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Ubuntu: An Alternative to Windows XP:
As mentioned in a previous Press Release, The End of Windows XP, the end of Windows XP is coming. The message has been written on the wall of Google Chrome. Those of us who are affected are going to have to make changes. Our choices are simple. We can choose to scrap perfectly good computers and buy new ones, we can purchase upgrades and continue the cycle or, we can take those perfectly good computers and find another alternative. For me, the Answer is Ubuntu 14.04 LTS.
Ubuntu is a Linux Based Operating System. Ubuntu 14.04 is available in 64-bit and 32-bit. The Ubuntu 14.04 32-bit should fit on most of the systems currently running Windows XP. As an open-source system, people into making computers do what they want them to have a lot of resources. For those who just want to click-and-go, I found this to be excellent.
Google Search = can I run Ubuntu 14.04
Installation/ System Requirements
The Internet is a great place to find the answers that we need. The Article below pointed me in the right direction and made the installation extremely easy.
Google Search= upgrade from windows xp to ubuntu
How to upgrade from Windows XP to Ubuntu: the cheapest way to upgrade from XP
Where the Rocks Are:
1) The only equipment that I needed was a USB Drive on which I burned the Ubuntu ISO using the tool referenced in the Article above. (Read the whole article before you start.) 2) Because it is my habit to do all my work in a single Folder on my Desktop, it was a simple matter to copy the final changes before my system change and copy it to the new desktop. 3) KeePass is my Password Tool and a version is directly available for Ubuntu. As my KeePass Files are in my working folder, it was extremely easy to carry my Passwords to the new system. In fact, that is the first program that I recommend for installation. 4) OneNote is not easily available on Ubuntu. I used my Microsoft (Hotmail/Outlook) account to upload all of my OneNote Notebooks to the OneNote Online. It is not as easy to use as the Desktop but everything is available to place in new tools. 5) If I scare my Ubuntu, my screen hashes. I am not sure what is causing this but I can usually recover with ctrl+alt+delete. The shut down routines auto save your files. Usually, I can simply exit the shut down dialog box and fix the problem. I find if I don't try to rush it, I have fewer problems.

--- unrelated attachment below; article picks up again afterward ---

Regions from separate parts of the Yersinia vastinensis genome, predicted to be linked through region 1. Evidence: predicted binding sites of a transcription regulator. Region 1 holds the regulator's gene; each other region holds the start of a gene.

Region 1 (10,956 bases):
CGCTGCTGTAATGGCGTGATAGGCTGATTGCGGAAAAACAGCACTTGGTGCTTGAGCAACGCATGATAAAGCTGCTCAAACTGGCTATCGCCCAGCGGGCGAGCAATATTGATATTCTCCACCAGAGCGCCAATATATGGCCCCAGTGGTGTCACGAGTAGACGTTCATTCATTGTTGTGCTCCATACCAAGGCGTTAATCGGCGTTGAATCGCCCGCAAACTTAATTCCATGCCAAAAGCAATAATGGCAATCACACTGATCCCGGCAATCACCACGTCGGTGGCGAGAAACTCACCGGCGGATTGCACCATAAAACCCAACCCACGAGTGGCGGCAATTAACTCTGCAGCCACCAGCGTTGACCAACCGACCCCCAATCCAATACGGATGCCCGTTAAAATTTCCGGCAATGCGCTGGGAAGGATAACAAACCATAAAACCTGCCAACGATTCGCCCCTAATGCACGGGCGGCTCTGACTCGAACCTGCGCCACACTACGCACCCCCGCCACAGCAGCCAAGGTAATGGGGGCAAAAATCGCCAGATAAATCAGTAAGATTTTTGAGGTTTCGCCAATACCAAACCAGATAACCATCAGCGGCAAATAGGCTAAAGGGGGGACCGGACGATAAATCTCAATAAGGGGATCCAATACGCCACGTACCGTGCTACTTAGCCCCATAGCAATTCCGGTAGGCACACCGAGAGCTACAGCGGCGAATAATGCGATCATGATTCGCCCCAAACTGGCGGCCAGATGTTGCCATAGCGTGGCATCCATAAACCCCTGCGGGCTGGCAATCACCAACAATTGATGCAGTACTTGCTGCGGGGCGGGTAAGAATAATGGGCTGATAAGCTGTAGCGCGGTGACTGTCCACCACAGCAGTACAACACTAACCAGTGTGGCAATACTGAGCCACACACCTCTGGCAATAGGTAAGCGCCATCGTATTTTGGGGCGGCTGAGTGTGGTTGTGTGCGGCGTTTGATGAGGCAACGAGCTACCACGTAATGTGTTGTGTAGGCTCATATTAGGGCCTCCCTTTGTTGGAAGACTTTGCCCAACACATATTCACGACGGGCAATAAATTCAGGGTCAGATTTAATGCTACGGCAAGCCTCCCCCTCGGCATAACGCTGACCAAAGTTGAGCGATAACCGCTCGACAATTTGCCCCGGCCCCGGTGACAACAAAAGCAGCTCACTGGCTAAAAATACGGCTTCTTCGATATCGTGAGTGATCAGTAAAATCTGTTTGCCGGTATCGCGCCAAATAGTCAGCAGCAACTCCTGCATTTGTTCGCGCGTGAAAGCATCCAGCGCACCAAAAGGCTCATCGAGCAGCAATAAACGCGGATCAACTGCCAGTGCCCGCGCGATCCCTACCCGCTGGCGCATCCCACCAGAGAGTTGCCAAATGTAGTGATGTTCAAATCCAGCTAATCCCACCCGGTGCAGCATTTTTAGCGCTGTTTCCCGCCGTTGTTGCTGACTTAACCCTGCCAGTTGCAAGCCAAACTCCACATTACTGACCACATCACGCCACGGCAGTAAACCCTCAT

Where to Start:
I will refer you to the Upgrade Article above again. It handled most of the problems. But here is a short list.
1) Clean up and Defrag your Drive.
2) Copy your working files to a USB drive to make carrying them over easier.
3) If you use OneNote, upload your Notebooks to OneNote Online. See the Share to the Web options for your OneNote Notebooks.
4) Review your Key Programs to see what will be directly available and which will require alternative programs.
*Note: You may be able to install Microsoft Word 2010 if you have the installation disk. It involves using Wine and may require some technical skill.
5) See the Upgrade Article and download Ubuntu and create your Installation Device.
6) You will be prompted for a Password on Installation even if you choose not to Password Protect your Startup. Unless you reset the system, you will need it anytime your screen times out.
7) In a dual-boot setup, you will be partitioning your drive. I had a lot of room so I simply split it between the two systems. See specs and give yourself plenty of room for your Ubuntu Files.
8) Copy your Working Files to your new Desktop.
9) Open the Ubuntu Software Center and Install your Important Applications. I started with KeePass, FileZilla and GIMP.
Installation of Ubuntu was very easy. The Upgrade Article above handled most of the system problems. My best decision was my KeePass Password Tool. All I had to do was tell the new installation where my database was. My biggest problem is that LibreOffice doesn't smoothly handle the Microsoft Word Documents. I recommend that you save your document in the new format (.odt) and leave your .docx files alone. That way you won't accidentally lose anything. The other problem that I had was finding tools to for my OneNote applications. There are a few available but even OneNote Online doesn't handle things as well as my MS 2010 installation of OneNote did. Still, it is better than paying to upgrade from Windows XP. Ubuntu 14.04 is the answer for me.
Making Ubuntu 14.04 Work for Me – The Easy Stuff